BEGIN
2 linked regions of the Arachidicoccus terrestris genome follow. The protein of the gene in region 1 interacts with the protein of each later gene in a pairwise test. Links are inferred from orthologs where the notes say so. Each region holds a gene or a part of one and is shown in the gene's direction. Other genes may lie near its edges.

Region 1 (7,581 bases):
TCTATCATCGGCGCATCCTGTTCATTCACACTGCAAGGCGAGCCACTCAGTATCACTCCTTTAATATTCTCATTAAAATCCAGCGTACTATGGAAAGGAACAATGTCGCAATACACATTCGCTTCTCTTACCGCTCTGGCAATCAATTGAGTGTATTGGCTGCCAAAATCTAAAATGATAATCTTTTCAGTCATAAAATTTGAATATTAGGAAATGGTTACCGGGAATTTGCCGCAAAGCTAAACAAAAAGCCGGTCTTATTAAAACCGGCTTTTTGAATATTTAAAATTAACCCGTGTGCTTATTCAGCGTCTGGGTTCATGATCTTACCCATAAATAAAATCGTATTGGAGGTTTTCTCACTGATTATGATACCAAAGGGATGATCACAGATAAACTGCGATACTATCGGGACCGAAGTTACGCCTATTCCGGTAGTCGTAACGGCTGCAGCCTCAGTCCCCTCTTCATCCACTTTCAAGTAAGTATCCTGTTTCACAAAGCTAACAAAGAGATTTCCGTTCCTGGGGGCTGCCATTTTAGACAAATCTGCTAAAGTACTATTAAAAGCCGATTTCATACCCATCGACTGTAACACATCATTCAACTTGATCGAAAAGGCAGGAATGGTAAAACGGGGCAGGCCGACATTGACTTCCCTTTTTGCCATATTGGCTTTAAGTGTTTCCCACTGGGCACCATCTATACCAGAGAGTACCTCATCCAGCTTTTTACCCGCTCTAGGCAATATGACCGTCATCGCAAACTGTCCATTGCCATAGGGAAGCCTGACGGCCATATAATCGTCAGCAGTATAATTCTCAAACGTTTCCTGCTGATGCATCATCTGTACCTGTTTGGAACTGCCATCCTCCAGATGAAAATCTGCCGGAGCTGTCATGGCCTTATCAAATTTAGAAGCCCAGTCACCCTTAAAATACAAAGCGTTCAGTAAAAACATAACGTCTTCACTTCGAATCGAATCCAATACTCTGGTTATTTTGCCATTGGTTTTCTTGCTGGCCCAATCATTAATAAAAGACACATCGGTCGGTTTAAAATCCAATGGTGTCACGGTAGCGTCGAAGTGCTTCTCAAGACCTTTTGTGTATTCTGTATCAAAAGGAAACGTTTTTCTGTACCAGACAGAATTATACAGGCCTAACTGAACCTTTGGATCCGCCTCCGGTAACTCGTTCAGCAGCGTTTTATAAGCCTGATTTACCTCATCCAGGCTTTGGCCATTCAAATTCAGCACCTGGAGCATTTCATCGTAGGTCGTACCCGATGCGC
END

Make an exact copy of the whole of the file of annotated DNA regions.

2 linked regions of the Arachidicoccus terrestris genome follow. The protein of the gene in region 1 interacts with the protein of each later gene in a pairwise test. Links are inferred from orthologs where the notes say so. Each region holds a gene or a part of one and is shown in the gene's direction. Other genes may lie near its edges.

Region 1 (7,581 bases):
TCTATCATCGGCGCATCCTGTTCATTCACACTGCAAGGCGAGCCACTCAGTATCACTCCTTTAATATTCTCATTAAAATCCAGCGTACTATGGAAAGGAACAATGTCGCAATACACATTCGCTTCTCTTACCGCTCTGGCAATCAATTGAGTGTATTGGCTGCCAAAATCTAAAATGATAATCTTTTCAGTCATAAAATTTGAATATTAGGAAATGGTTACCGGGAATTTGCCGCAAAGCTAAACAAAAAGCCGGTCTTATTAAAACCGGCTTTTTGAATATTTAAAATTAACCCGTGTGCTTATTCAGCGTCTGGGTTCATGATCTTACCCATAAATAAAATCGTATTGGAGGTTTTCTCACTGATTATGATACCAAAGGGATGATCACAGATAAACTGCGATACTATCGGGACCGAAGTTACGCCTATTCCGGTAGTCGTAACGGCTGCAGCCTCAGTCCCCTCTTCATCCACTTTCAAGTAAGTATCCTGTTTCACAAAGCTAACAAAGAGATTTCCGTTCCTGGGGGCTGCCATTTTAGACAAATCTGCTAAAGTACTATTAAAAGCCGATTTCATACCCATCGACTGTAACACATCATTCAACTTGATCGAAAAGGCAGGAATGGTAAAACGGGGCAGGCCGACATTGACTTCCCTTTTTGCCATATTGGCTTTAAGTGTTTCCCACTGGGCACCATCTATACCAGAGAGTACCTCATCCAGCTTTTTACCCGCTCTAGGCAATATGACCGTCATCGCAAACTGTCCATTGCCATAGGGAAGCCTGACGGCCATATAATCGTCAGCAGTATAATTCTCAAACGTTTCCTGCTGATGCATCATCTGTACCTGTTTGGAACTGCCATCCTCCAGATGAAAATCTGCCGGAGCTGTCATGGCCTTATCAAATTTAGAAGCCCAGTCACCCTTAAAATACAAAGCGTTCAGTAAAAACATAACGTCTTCACTTCGAATCGAATCCAATACTCTGGTTATTTTGCCATTGGTTTTCTTGCTGGCCCAATCATTAATAAAAGACACATCGGTCGGTTTAAAATCCAATGGTGTCACGGTAGCGTCGAAGTGCTTCTCAAGACCTTTTGTGTATTCTGTATCAAAAGGAAACGTTTTTCTGTACCAGACAGAATTATACAGGCCTAACTGAACCTTTGGATCCGCCTCCGGTAACTCGTTCAGCAGCGTTTTATAAGCCTGATTTACCTCATCCAGGCTTTGGCCATTCAAATTCAGCACCTGGAGCATTTCATCGTAGGTCGTACCCGATGCGC